We’ve heard a lot about the threat of toxic algae over the past few years. It’s an issue of great concern to environmentalists and local leaders alike. Seneca Lake alone provides 100,000 area residents with drinking water, and over one million people get their water from the 11 Finger Lakes.
Ian Smith, the Seneca Watershed Steward based out of the Finger Lakes Institute at Hobart and William Smith Colleges, recently sat down with FingerLakes1.com’s Ted Baker to discuss the Nine Element Plan for the Seneca and Keuka Lakes watershed, steps to combat harmful algae blooms that put the region’s water supply in jeopardy, and how local communities are working together to make it happen.
Smith joined the Seneca Watershed Inter-Municipal Organization (SWIO) in 2019 as the organization’s first real employee, setting in motion the initiative known as the Seneca-Keuka Watershed Nine Element Plan (9E).
What is 9E, and how will it be implemented?
Smith says the focus of the plan is “quantitative targets for improvement” to increase access to vital grant funding. Specifically, it seeks to target nutrients, like phosphorus and nitrogen sediments, which research suggests are the driving force behind harmful algae blooms (HABs) that plague the region’s waterways.
“We’re at the point where we’re taking a lot of the feedback we got from the public, from agencies…we’re currently working on developing an implementation plan to direct our efforts most efficiently and effectively as possible,” said Smith.
One of SWIO’s goals is to gather more data about soluble reactive phosphorus (SRP), which Smith says is “a form of phosphorus immediately available to biological organisms, and there’s a lot of thought that that’s a particular form of phosphorus that’s driving [algae] bloom response.”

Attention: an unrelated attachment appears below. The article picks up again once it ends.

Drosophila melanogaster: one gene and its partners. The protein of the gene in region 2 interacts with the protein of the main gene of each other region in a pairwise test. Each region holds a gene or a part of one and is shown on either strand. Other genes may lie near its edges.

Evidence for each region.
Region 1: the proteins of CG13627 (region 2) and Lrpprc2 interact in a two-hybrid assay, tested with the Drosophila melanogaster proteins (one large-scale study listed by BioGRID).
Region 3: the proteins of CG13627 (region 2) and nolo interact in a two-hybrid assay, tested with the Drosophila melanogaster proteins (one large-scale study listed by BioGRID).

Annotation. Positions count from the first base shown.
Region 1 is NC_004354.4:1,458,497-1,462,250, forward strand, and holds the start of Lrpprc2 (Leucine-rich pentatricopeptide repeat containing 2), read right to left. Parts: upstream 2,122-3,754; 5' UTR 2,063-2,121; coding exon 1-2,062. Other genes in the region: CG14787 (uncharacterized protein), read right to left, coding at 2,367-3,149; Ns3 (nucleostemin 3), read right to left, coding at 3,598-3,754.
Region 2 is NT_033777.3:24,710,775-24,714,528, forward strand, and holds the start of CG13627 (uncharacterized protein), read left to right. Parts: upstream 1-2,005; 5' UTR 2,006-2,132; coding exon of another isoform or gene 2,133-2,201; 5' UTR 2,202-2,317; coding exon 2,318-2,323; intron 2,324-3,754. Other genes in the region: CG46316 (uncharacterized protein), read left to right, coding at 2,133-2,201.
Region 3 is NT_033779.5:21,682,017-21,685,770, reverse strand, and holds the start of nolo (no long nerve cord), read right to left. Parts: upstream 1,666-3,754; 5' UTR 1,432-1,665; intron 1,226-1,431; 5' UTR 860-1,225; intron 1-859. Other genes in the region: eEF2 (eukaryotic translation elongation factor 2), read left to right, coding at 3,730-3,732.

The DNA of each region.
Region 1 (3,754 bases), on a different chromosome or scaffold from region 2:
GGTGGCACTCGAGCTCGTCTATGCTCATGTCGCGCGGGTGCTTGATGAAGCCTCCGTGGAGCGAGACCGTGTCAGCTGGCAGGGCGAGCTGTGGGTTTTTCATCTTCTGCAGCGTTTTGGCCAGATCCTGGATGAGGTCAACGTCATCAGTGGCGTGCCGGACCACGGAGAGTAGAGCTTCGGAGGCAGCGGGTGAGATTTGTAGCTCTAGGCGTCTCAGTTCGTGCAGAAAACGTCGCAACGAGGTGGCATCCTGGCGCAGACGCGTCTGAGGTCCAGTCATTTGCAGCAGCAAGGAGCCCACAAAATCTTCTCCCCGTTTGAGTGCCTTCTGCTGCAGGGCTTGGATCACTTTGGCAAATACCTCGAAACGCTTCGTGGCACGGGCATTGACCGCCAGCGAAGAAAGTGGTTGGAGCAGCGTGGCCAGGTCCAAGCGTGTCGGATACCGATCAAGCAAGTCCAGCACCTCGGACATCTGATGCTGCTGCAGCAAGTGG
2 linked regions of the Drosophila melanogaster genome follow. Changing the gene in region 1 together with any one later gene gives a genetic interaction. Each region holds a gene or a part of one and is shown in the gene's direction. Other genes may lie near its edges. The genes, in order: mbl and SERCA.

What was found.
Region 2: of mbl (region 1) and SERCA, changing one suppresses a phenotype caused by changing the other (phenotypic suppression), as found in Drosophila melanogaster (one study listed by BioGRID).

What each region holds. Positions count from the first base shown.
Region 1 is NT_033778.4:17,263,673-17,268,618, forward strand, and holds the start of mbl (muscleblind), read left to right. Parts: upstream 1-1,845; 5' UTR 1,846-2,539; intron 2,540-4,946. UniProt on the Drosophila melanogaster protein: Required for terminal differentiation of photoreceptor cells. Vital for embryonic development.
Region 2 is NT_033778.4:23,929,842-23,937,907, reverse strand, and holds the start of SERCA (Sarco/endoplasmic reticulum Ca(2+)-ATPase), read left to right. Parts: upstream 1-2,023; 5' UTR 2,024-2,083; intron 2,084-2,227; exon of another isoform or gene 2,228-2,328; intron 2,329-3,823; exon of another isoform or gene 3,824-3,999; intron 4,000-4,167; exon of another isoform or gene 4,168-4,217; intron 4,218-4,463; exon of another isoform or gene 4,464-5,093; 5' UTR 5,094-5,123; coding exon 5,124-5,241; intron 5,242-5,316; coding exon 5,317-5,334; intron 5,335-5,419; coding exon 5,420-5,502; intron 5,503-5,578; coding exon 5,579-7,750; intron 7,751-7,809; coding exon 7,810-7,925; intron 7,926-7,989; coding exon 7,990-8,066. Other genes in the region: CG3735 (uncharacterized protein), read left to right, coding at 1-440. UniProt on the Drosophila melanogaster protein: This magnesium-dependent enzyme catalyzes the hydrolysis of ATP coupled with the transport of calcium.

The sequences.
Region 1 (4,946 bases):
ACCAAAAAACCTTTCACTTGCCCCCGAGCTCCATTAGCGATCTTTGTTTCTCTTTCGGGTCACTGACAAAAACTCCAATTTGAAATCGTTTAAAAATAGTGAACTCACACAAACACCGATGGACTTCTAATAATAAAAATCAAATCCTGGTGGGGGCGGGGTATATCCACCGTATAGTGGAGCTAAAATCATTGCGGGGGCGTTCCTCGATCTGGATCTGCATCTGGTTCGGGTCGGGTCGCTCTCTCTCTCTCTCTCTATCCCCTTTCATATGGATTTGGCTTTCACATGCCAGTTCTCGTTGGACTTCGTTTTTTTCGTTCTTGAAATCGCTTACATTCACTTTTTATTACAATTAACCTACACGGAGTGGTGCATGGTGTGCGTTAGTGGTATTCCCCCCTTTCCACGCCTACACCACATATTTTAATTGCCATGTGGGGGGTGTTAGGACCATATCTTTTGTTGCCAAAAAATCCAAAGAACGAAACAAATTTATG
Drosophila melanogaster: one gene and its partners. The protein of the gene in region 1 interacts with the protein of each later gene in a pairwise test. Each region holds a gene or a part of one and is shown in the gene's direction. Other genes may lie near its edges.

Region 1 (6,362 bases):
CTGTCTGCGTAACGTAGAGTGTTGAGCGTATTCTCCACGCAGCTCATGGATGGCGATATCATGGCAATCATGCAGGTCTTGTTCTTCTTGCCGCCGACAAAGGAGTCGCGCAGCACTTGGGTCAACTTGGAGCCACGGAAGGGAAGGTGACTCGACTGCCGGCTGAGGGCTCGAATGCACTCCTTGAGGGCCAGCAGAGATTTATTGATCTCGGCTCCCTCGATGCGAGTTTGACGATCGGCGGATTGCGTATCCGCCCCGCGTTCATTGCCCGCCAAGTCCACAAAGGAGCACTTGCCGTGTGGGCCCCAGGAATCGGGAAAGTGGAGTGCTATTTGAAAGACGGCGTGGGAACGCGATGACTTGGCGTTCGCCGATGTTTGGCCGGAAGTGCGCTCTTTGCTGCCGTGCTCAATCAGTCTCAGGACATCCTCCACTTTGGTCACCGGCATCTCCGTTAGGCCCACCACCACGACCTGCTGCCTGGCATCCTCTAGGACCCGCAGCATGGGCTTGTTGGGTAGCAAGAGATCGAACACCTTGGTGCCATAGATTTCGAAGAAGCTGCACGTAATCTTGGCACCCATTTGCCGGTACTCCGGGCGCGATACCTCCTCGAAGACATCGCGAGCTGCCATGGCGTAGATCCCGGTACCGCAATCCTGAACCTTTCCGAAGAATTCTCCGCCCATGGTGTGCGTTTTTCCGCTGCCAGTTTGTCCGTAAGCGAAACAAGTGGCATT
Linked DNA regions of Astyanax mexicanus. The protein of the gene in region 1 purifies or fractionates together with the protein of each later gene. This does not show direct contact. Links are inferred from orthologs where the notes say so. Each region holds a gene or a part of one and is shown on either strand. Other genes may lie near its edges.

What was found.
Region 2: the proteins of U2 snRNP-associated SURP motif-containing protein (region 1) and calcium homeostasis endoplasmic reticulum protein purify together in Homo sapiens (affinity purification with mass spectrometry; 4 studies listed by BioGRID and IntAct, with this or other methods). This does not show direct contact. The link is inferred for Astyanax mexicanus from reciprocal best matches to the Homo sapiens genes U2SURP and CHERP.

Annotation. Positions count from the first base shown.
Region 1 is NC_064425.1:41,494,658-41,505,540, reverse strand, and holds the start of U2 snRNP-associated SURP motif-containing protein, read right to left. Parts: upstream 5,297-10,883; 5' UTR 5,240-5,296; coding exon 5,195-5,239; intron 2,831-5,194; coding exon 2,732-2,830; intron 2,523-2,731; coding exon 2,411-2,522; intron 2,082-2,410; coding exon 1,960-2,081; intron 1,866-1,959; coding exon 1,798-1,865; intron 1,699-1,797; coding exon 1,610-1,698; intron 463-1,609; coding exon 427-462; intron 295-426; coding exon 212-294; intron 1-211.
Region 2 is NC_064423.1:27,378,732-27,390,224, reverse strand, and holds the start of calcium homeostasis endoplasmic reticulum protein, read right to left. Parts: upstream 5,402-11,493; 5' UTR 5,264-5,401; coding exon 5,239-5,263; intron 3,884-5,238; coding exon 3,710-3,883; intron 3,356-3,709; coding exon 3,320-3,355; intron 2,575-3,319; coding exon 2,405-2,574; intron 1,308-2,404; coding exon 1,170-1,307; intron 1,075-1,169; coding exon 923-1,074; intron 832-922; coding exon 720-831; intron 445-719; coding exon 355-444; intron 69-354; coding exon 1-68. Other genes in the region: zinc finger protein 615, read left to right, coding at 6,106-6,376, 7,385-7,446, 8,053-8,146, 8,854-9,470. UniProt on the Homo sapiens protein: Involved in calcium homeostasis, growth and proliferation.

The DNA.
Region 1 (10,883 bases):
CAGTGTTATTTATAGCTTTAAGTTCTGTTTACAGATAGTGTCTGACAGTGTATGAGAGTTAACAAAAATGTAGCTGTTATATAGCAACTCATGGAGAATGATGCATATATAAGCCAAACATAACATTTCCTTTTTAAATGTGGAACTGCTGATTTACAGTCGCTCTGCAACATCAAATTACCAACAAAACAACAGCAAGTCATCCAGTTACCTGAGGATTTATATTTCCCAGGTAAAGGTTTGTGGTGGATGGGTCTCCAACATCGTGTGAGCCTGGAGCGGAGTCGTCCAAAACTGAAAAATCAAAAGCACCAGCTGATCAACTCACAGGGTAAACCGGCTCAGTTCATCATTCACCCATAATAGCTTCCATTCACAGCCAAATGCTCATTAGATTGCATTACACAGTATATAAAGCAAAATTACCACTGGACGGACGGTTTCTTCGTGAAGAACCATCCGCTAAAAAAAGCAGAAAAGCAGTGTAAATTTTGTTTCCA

What’s causing HABs, and what does the 9E Plan say about preventing them?
HABs, it turns out, are a lot less fun than their acronym. They occur naturally, but in the last ten years, they’ve become more frequent and more intense in their spread. When algae colonies grow out of control, they produce chemicals like SRP that harm lake species and local water sources.
“There’s a lot of emerging research that [shows] there’s a strong link [between] the presence of invasive quagga and zebra mussels that are now in all the Finger Lakes, they seem to preferentially feed on other plankton species allowing the HABs to outcompete them,” said Smith.
That means the mussels excrete phosphorus, which serves as a nutrient for algae, allowing HABs to spread rapidly. While reducing the number of quagga and zebra mussels in the Finger Lakes may be beyond the scope of the 9E Plan, Smith hopes his organization can support efforts to quell the population of these invasive species.
How can you get involved?
Smith says one of the simplest, most effective actions local residents can take to help preserve the Seneca-Keuka Watershed is to plant trees. If you have a lot of excess water on your property, trees can help soak up the water, putting it back into the ground or atmosphere instead of into streams. The message is clear: You don’t have to live right next to right next to a waterway to be affected by algae blooms, and you don’t have to leave home to help stop their spread.
So far, 30 out of the 45 municipalities in the Seneca-Keuka Watershed have joined the Seneca Watershed Inter-Municipal Organization. Local interest in SWIO’s efforts and their 9E Plan continues to grow- over 100 people attended their last community outreach event. SWIO is set to hold their last public forum before finalizing the 9E Plan on April 25 at 6 p.m. at the Yates County Office Complex.
You can listen to the rest of Ted Baker’s interview with Ian Smith, Seneca Watershed Steward, here.